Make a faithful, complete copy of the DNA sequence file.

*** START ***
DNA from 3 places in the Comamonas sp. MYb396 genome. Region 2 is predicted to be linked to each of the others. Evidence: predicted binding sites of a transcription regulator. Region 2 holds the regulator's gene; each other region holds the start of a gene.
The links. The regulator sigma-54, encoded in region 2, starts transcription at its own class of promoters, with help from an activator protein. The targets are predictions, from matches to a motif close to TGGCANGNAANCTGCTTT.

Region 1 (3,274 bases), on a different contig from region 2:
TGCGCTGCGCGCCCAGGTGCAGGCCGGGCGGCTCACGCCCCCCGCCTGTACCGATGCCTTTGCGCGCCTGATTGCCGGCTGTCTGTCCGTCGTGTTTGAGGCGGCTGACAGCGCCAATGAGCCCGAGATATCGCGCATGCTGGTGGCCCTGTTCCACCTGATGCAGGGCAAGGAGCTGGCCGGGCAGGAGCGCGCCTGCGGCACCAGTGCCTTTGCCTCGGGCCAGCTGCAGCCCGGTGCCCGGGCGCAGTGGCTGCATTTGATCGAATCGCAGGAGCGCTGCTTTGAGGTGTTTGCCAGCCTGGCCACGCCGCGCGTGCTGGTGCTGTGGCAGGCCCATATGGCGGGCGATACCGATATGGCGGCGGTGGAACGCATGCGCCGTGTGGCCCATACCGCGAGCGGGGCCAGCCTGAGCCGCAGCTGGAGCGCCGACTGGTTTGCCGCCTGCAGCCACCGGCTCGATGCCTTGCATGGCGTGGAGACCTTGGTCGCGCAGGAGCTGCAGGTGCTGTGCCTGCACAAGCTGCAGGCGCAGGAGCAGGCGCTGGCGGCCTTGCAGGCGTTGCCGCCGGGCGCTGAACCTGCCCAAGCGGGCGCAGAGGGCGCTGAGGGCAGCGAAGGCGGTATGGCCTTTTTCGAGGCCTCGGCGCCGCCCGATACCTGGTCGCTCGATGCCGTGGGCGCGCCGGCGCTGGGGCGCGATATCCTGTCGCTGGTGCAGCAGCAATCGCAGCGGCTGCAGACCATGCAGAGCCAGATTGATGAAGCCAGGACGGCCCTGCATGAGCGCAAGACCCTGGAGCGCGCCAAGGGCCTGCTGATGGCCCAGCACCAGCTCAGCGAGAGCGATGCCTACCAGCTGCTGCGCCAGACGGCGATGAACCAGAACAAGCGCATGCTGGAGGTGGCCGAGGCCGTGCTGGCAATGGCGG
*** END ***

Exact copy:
DNA from 3 places in the Comamonas sp. MYb396 genome. Region 2 is predicted to be linked to each of the others. Evidence: predicted binding sites of a transcription regulator. Region 2 holds the regulator's gene; each other region holds the start of a gene.
The links. The regulator sigma-54, encoded in region 2, starts transcription at its own class of promoters, with help from an activator protein. The targets are predictions, from matches to a motif close to TGGCANGNAANCTGCTTT.

Region 1 (3,274 bases), on a different contig from region 2:
TGCGCTGCGCGCCCAGGTGCAGGCCGGGCGGCTCACGCCCCCCGCCTGTACCGATGCCTTTGCGCGCCTGATTGCCGGCTGTCTGTCCGTCGTGTTTGAGGCGGCTGACAGCGCCAATGAGCCCGAGATATCGCGCATGCTGGTGGCCCTGTTCCACCTGATGCAGGGCAAGGAGCTGGCCGGGCAGGAGCGCGCCTGCGGCACCAGTGCCTTTGCCTCGGGCCAGCTGCAGCCCGGTGCCCGGGCGCAGTGGCTGCATTTGATCGAATCGCAGGAGCGCTGCTTTGAGGTGTTTGCCAGCCTGGCCACGCCGCGCGTGCTGGTGCTGTGGCAGGCCCATATGGCGGGCGATACCGATATGGCGGCGGTGGAACGCATGCGCCGTGTGGCCCATACCGCGAGCGGGGCCAGCCTGAGCCGCAGCTGGAGCGCCGACTGGTTTGCCGCCTGCAGCCACCGGCTCGATGCCTTGCATGGCGTGGAGACCTTGGTCGCGCAGGAGCTGCAGGTGCTGTGCCTGCACAAGCTGCAGGCGCAGGAGCAGGCGCTGGCGGCCTTGCAGGCGTTGCCGCCGGGCGCTGAACCTGCCCAAGCGGGCGCAGAGGGCGCTGAGGGCAGCGAAGGCGGTATGGCCTTTTTCGAGGCCTCGGCGCCGCCCGATACCTGGTCGCTCGATGCCGTGGGCGCGCCGGCGCTGGGGCGCGATATCCTGTCGCTGGTGCAGCAGCAATCGCAGCGGCTGCAGACCATGCAGAGCCAGATTGATGAAGCCAGGACGGCCCTGCATGAGCGCAAGACCCTGGAGCGCGCCAAGGGCCTGCTGATGGCCCAGCACCAGCTCAGCGAGAGCGATGCCTACCAGCTGCTGCGCCAGACGGCGATGAACCAGAACAAGCGCATGCTGGAGGTGGCCGAGGCCGTGCTGGCAATGGCGG